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me elco ck W do rad gs!!! B ldo ul B 200 6 -20 07 MRS. CONTRERAS Language Arts 9 th Grade – Eng I Gifted Honors Room C 209
Home Learning PLACE COMPLETED ASSIGNMENT(S) IN HOMEWORK BOX BEFORE THE BELL RINGS! • Current event (newspaper/magazine/journal) response & stapled article • Revised paragraph (significance of Gilgamesh’s quest) • Short & Extended responses
Weekly Forecast 9/4/06 – 9/8/06 • • • Monday – Holiday Tuesday – Review Egyptian cultural characteristics, speaker in "Book of the Dead" pg 52. metaphor in "Adoration of the Disk“ pg 54 Wednesday – WRAP (1 st Per Only). Egyptian New Kingdom poetry. Review speaker, cultural characteristics in "I'm going downstream on Kingswater Canal" pg 56. metaphor in "Whenever I leave you, I go out of breath" pg 58. Thursday – Visit from Ms. Greenberg (databases & electronic resources available) Friday – Visit/tour Media Center; Research ancient Egyptian alphabet & pyramid construction for creative home learning assignment (Lit. book pg 60)
Home Learning • • • By Monday, 9/11: Create your own “Book of the Dead” burial papyrus. Imagine yourself as one of Egypt’s greatest pharaohs. In your chapter of the “Book of the Dead, ” how would you address the afterlife? When did you reign? What elements of your life will we see on your papyrus? What is your prayer concerning the afterlife? On the sheet provided, sketch out a burial message using Egyptian Hieroglyphics. Be sure to fill up the entire papyrus with artwork (the contents of your burial chamber, your sarcophagus, etc. ) as sample seen in class. Use glitter to resemble gold!!! Group Research & Creative Project: Research ancient Egyptian pyramid architecture, particularly the attention given to distracting looters from reaching burial chambers. Create your very own pyramid model cutaway. ¼ or ½ of the pyramid should be removable, allowing us to see passages leading to your burial chamber. Because you took precautions to guard your pyramid, be sure to place a curse on potential looters as part of your pyramid text (hieroglyphics & translation). When submitting group project, be sure to write all names and attach research material (copies/printouts) used for project. First four volunteers to stay after school (must be willing to commit to this Friday & next Monday) to design class backdrop will receive extra credit. Note similarities & differences between Gilgamesh flood story (Mesopotamian) and "Noah and the Flood” pg 70 -73 using Venn Diagram. Chronicle/take notes on history of Israel through excerpts from the Torah/Bible (see next slide). Have a great week!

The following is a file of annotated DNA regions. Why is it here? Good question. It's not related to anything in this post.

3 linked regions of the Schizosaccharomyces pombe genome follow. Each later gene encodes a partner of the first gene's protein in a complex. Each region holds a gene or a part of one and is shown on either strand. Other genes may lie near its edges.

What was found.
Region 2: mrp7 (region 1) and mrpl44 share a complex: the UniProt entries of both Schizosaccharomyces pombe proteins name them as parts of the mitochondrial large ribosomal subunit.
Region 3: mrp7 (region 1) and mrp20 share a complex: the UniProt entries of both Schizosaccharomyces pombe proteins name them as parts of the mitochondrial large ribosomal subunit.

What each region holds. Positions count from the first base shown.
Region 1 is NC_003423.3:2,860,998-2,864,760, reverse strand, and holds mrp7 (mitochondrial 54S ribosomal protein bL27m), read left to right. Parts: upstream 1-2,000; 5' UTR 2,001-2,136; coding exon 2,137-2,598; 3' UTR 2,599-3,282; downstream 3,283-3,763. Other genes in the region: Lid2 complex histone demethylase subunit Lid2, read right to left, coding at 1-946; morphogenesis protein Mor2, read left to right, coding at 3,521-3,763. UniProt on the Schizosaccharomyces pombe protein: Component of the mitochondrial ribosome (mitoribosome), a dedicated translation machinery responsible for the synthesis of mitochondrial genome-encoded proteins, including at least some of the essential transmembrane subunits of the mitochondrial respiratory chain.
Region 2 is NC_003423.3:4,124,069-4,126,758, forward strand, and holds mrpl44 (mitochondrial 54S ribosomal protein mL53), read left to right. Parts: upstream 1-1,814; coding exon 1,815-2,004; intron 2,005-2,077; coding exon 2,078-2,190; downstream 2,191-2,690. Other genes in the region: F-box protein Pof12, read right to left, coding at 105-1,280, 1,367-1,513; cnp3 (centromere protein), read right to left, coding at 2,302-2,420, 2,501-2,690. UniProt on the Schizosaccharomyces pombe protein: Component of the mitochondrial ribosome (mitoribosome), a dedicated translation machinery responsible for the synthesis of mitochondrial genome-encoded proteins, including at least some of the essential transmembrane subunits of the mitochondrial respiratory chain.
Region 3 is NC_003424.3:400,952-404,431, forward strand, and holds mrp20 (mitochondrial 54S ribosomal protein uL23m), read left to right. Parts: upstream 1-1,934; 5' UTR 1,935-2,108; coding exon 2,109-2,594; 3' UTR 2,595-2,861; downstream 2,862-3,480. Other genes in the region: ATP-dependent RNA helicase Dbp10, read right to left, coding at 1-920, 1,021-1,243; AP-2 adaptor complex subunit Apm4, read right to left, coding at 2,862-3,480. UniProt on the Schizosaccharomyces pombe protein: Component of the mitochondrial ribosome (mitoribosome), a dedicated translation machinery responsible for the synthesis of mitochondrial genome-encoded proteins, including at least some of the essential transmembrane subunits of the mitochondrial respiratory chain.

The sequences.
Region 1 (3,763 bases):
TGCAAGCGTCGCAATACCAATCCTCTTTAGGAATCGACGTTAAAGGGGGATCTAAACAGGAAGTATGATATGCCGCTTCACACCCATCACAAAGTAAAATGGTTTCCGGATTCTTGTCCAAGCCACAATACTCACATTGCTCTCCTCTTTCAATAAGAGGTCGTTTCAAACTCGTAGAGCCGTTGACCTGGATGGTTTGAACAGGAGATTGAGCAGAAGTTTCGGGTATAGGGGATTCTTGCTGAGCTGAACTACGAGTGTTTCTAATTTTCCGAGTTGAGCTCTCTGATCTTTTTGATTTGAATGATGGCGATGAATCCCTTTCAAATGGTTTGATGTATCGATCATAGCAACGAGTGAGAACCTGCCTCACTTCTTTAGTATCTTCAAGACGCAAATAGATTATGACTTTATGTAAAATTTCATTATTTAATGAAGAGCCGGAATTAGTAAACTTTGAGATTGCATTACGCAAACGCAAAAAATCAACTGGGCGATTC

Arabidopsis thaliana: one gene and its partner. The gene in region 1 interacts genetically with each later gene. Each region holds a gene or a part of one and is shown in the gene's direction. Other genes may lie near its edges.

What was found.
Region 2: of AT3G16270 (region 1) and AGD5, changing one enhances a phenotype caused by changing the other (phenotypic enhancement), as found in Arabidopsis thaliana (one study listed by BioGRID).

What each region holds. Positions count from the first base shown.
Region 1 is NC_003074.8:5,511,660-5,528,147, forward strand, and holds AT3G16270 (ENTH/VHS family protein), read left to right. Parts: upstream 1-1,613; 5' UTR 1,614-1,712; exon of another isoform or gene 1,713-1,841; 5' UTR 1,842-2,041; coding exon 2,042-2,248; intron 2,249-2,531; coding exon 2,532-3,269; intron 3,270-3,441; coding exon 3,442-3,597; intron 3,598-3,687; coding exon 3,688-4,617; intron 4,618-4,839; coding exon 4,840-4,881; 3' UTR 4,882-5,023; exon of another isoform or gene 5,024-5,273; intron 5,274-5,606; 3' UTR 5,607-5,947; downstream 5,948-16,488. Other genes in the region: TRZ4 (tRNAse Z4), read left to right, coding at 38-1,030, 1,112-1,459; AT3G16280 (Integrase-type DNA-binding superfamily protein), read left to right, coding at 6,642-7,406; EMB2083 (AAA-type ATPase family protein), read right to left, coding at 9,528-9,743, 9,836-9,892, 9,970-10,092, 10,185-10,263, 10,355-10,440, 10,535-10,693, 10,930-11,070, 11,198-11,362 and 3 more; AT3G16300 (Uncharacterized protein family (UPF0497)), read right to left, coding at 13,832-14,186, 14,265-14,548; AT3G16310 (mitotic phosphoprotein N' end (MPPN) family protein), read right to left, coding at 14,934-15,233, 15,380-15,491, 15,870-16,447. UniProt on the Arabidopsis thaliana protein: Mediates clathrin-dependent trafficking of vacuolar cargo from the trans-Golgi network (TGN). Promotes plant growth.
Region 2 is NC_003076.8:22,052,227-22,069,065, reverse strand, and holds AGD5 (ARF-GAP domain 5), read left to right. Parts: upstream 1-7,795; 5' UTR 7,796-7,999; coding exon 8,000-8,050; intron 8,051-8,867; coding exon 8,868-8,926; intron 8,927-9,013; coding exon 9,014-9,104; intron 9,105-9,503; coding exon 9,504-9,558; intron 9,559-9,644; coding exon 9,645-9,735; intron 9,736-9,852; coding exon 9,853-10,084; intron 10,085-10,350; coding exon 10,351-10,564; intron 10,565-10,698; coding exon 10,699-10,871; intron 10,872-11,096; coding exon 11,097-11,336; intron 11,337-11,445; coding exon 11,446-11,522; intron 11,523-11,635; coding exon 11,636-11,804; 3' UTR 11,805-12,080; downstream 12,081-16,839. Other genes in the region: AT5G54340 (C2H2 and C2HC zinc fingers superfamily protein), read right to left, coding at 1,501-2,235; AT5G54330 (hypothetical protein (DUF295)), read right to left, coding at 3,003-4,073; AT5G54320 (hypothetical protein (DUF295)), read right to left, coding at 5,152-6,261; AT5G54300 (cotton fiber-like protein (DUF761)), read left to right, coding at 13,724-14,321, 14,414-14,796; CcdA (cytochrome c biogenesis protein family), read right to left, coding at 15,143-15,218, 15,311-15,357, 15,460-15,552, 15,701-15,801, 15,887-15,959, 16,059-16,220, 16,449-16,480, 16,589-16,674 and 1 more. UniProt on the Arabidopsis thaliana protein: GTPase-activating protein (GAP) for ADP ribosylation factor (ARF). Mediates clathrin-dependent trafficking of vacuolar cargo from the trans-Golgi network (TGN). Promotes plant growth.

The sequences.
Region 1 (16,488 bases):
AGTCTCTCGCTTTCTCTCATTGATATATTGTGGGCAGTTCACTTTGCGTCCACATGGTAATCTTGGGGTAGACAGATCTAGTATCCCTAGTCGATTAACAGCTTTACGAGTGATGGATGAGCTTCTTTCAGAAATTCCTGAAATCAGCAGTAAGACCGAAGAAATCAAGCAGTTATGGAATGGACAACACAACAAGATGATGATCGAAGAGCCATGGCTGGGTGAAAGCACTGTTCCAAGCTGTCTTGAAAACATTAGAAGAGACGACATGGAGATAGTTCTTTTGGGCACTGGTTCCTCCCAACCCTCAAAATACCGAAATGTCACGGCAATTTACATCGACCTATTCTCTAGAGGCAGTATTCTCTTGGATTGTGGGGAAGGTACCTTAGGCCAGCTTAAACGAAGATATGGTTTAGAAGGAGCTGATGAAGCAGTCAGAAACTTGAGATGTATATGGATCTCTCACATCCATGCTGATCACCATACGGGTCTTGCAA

Hebrew Culture Reading Resources… • • • On Hebrew Culture… Flood Story: Flood 1, Flood 2 Abraham (Patriarch of the Jewish people) leaves Ur, goes to Egypt, leaves Egypt: Joseph & Pharaoh's Dream, Egyptian Pharaoh exalts Joseph, Joseph & Family Reunited, Pharaoh welcomes Joseph's family to Egypt, New Egyptian Pharaoh hates Israelites, Moses is born, Moses goes back to Egypt, Passover tradition; 10 th Plague & freedom Jerusalem: History 1 History 2 Babylon: History 1 History 2 Babylon's King Nebuchadrezzar and his relationship to Israel, Nebuchadrezzar & Dream, Daniel is exalted, Hebrew migration (Ur, Egypt, Canaan)
Old Kingdom • Thebes Middle & New Kingdom
• Ancient Egypt was located in the northeast of Africa. Its placement influenced Egyptian life like the Nile River valley. • The Nile River would flood ever year, from June to October, allowing Egyptians to produce good crops. Each flooding would add a layer of fertile soil, creating a narrow strip of land for farming. • Due to this new layer, every year, the Egyptians have been able to farm in the Nile River Valley for over 6, 000 years. • The Nile River served many purposes. Besides being extremely helpful for with their crops, it also served as a trade and travel route. • Ancient Egyptians thought of Egypt as being divided into two types of land, the ‘Black Land' and the ‘Red Land'. • The ‘Black Land' was the fertile land near the Nile. This land was used to grow the crops of the ancient Egyptians. This was the only land in ancient Egypt that could be farmed. • The ‘Red Land' was the infertile desert that protected Egypt. These deserts separated ancient Egypt from nearby countries and invading armies. They also provided the ancient Egyptians with precious metals and semi-precious stones.